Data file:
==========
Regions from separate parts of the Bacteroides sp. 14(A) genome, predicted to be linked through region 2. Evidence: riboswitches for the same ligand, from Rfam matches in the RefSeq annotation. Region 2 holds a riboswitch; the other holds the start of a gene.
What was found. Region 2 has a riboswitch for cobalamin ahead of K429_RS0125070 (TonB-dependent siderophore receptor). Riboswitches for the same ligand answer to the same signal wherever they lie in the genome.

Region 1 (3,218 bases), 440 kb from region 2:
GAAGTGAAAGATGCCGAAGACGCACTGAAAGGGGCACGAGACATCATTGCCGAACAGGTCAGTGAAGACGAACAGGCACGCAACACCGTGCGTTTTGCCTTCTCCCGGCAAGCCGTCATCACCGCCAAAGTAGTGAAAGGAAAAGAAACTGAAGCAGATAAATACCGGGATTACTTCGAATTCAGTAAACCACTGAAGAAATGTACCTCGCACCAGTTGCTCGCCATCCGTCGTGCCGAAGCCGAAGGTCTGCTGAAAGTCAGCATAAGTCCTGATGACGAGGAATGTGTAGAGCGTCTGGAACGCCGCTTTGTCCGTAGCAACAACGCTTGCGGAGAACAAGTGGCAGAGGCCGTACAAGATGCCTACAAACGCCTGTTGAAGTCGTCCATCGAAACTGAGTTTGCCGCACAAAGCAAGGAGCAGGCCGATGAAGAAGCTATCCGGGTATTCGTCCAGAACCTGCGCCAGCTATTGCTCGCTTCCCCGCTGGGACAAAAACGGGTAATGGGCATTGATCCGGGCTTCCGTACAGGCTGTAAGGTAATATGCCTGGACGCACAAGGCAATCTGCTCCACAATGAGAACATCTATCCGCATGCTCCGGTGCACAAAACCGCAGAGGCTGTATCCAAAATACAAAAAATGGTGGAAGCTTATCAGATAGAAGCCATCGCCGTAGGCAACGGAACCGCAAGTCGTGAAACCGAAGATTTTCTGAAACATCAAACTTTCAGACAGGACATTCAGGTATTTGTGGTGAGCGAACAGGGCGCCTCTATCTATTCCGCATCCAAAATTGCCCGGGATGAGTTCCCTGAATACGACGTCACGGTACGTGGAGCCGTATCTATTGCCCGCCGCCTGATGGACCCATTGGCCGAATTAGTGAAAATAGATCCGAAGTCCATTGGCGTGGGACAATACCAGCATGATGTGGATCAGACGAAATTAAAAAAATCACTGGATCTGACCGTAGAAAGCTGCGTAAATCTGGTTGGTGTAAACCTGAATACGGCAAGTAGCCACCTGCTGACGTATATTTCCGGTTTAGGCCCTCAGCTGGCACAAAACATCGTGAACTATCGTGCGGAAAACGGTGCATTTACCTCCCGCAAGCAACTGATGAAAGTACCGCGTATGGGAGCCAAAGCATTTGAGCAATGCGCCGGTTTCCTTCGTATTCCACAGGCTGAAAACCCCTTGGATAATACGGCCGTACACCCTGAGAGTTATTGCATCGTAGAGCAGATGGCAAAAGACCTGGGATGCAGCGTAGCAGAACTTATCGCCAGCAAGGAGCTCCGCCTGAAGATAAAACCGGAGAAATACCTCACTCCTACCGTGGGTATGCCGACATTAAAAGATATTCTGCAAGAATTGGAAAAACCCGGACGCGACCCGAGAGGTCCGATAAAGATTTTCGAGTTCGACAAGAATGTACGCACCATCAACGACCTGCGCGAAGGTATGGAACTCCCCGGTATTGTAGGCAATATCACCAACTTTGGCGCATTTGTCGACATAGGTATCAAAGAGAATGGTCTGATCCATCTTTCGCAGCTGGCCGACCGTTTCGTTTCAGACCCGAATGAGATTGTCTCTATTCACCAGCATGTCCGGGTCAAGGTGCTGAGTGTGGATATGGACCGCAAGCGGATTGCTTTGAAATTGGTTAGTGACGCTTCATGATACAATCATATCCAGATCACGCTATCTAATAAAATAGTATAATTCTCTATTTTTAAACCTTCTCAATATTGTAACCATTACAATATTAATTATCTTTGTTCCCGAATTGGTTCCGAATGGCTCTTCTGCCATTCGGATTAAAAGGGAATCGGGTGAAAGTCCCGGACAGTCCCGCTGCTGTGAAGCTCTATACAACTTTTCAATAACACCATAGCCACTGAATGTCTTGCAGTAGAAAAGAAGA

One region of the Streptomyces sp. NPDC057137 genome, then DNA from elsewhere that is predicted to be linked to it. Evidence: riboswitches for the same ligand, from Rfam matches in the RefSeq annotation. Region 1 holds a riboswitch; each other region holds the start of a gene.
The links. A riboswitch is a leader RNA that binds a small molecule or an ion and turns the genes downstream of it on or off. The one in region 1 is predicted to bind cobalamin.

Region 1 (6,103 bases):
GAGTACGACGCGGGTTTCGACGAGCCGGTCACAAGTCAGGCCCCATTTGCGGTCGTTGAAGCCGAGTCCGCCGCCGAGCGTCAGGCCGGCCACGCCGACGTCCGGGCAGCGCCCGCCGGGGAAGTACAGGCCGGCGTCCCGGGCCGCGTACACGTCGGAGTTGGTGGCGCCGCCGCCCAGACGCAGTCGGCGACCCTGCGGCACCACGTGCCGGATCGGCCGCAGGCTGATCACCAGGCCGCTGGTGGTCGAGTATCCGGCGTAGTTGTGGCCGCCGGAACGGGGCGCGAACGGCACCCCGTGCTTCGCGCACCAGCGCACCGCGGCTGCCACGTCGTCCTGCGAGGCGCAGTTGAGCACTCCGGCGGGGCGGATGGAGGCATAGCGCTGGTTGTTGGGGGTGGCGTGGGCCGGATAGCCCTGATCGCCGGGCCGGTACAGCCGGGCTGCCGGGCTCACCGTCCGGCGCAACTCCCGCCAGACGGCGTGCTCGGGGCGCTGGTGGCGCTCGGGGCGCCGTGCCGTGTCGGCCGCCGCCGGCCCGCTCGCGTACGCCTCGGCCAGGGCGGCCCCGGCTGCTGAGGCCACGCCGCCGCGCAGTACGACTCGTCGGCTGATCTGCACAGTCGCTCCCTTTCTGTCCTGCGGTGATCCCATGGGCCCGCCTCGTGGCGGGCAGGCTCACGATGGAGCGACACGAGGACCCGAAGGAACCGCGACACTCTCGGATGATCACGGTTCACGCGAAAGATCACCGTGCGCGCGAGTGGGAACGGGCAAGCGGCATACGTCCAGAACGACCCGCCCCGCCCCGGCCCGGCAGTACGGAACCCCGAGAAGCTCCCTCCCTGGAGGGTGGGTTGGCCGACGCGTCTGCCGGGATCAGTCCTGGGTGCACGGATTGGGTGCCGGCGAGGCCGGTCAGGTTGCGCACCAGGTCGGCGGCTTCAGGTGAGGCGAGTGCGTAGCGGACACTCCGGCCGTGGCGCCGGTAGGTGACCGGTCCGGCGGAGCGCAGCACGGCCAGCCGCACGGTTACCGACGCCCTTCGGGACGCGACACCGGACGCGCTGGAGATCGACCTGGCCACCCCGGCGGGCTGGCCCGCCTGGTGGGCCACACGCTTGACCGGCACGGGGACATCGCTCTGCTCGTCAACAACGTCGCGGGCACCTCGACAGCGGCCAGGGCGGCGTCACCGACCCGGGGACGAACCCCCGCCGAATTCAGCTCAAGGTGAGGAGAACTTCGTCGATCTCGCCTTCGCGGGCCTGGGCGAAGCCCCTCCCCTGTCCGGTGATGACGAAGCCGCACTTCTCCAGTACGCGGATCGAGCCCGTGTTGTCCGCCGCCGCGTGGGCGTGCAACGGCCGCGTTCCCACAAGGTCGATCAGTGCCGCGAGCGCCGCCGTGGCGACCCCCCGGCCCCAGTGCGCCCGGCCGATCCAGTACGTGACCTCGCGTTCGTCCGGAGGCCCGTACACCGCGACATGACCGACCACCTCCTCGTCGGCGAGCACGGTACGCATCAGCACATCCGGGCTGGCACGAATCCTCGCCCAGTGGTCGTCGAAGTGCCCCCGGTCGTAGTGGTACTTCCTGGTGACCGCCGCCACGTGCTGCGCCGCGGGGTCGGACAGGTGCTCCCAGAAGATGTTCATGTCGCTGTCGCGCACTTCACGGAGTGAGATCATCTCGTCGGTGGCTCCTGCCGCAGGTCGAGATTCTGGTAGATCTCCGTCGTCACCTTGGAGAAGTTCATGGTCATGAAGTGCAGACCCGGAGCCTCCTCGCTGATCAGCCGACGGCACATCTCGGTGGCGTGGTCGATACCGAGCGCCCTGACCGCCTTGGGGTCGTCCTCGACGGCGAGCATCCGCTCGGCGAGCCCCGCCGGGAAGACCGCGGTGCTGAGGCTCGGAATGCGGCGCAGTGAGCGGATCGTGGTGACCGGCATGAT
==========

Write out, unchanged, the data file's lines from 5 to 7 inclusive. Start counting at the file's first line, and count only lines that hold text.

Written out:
One region of the Streptomyces sp. NPDC057137 genome, then DNA from elsewhere that is predicted to be linked to it. Evidence: riboswitches for the same ligand, from Rfam matches in the RefSeq annotation. Region 1 holds a riboswitch; each other region holds the start of a gene.
The links. A riboswitch is a leader RNA that binds a small molecule or an ion and turns the genes downstream of it on or off. The one in region 1 is predicted to bind cobalamin.

Region 1 (6,103 bases):